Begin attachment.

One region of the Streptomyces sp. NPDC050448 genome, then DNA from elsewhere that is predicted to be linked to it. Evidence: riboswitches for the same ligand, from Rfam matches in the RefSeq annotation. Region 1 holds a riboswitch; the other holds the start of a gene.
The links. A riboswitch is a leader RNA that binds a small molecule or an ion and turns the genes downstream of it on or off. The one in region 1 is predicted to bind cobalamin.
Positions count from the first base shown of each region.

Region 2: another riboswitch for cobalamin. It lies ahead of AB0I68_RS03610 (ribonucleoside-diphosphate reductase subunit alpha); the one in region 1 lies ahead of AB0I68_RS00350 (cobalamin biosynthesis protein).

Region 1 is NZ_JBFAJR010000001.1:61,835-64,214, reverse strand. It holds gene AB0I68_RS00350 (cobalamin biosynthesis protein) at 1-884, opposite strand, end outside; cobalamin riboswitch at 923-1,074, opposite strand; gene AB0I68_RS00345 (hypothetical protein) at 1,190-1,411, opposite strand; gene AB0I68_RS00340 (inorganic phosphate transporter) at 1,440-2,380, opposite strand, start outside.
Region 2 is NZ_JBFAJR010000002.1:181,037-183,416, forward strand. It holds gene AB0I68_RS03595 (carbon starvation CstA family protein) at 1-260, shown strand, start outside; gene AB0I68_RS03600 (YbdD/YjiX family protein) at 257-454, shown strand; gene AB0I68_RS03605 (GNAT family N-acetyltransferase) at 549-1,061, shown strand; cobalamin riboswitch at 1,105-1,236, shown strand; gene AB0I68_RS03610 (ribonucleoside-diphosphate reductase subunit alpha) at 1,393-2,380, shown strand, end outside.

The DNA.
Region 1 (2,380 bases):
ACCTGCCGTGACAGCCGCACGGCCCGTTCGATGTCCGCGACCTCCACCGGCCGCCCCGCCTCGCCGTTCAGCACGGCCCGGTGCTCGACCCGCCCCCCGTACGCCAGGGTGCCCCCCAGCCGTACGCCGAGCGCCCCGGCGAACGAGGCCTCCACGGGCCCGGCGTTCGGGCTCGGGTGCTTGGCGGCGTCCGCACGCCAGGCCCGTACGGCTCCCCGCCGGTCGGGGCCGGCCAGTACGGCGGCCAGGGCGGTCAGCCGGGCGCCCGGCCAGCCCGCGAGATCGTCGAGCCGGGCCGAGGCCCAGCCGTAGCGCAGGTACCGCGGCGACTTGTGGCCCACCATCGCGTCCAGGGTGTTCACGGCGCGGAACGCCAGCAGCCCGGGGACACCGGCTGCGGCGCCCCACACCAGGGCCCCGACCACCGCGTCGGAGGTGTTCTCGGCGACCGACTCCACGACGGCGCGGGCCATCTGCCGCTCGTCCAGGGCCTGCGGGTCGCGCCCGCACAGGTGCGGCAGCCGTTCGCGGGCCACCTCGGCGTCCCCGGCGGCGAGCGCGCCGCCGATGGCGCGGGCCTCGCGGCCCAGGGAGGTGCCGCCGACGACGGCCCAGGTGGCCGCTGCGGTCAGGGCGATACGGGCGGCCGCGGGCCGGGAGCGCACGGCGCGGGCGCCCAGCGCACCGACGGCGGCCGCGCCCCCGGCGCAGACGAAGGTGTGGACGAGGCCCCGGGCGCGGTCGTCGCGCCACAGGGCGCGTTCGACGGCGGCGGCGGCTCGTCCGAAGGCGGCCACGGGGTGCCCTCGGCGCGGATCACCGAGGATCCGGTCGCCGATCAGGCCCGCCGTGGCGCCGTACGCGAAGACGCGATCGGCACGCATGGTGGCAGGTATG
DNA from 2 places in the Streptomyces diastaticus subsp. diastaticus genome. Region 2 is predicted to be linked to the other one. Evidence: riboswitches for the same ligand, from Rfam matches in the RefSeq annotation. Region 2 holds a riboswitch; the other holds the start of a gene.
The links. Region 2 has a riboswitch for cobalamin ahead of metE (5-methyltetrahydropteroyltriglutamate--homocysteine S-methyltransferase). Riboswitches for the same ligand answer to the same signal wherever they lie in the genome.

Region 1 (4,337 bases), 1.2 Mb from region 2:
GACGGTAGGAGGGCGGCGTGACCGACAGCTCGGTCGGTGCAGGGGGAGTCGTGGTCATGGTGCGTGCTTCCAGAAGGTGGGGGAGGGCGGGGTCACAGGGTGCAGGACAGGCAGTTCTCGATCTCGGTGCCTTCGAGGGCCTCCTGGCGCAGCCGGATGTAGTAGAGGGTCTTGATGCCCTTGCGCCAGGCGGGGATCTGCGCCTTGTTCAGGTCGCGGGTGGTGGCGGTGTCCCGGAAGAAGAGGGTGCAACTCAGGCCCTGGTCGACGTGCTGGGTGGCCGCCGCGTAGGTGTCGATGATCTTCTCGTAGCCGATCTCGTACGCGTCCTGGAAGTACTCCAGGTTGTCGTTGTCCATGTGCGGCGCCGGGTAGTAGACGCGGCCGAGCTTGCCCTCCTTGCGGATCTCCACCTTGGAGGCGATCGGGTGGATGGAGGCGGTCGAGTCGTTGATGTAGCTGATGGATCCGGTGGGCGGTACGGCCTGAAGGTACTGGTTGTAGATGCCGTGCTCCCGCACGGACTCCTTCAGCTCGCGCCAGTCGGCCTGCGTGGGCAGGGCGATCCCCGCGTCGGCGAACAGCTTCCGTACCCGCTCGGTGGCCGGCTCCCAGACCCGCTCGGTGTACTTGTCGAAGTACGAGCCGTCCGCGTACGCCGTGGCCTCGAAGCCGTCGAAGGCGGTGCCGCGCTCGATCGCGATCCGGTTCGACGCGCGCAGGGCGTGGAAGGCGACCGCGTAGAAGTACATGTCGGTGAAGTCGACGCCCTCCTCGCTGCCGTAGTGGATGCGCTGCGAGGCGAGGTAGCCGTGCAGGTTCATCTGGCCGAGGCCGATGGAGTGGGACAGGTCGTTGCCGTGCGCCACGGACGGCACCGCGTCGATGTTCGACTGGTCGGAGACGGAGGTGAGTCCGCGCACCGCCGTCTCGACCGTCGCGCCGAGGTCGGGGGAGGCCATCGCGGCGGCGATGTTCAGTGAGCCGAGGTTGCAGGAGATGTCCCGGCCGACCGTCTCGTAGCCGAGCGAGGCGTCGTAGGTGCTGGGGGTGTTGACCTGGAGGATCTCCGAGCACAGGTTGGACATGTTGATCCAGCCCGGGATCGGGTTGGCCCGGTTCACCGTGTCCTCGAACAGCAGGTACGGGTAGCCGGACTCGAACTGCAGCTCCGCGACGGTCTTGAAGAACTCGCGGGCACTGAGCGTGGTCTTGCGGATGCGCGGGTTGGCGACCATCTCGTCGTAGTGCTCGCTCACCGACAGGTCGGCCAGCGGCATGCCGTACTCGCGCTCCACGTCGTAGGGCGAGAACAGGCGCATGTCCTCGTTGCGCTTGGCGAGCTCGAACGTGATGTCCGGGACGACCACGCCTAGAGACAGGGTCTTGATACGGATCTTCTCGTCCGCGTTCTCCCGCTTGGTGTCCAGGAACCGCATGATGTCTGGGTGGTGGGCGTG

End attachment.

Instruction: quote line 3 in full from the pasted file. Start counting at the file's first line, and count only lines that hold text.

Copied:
Positions count from the first base shown of each region.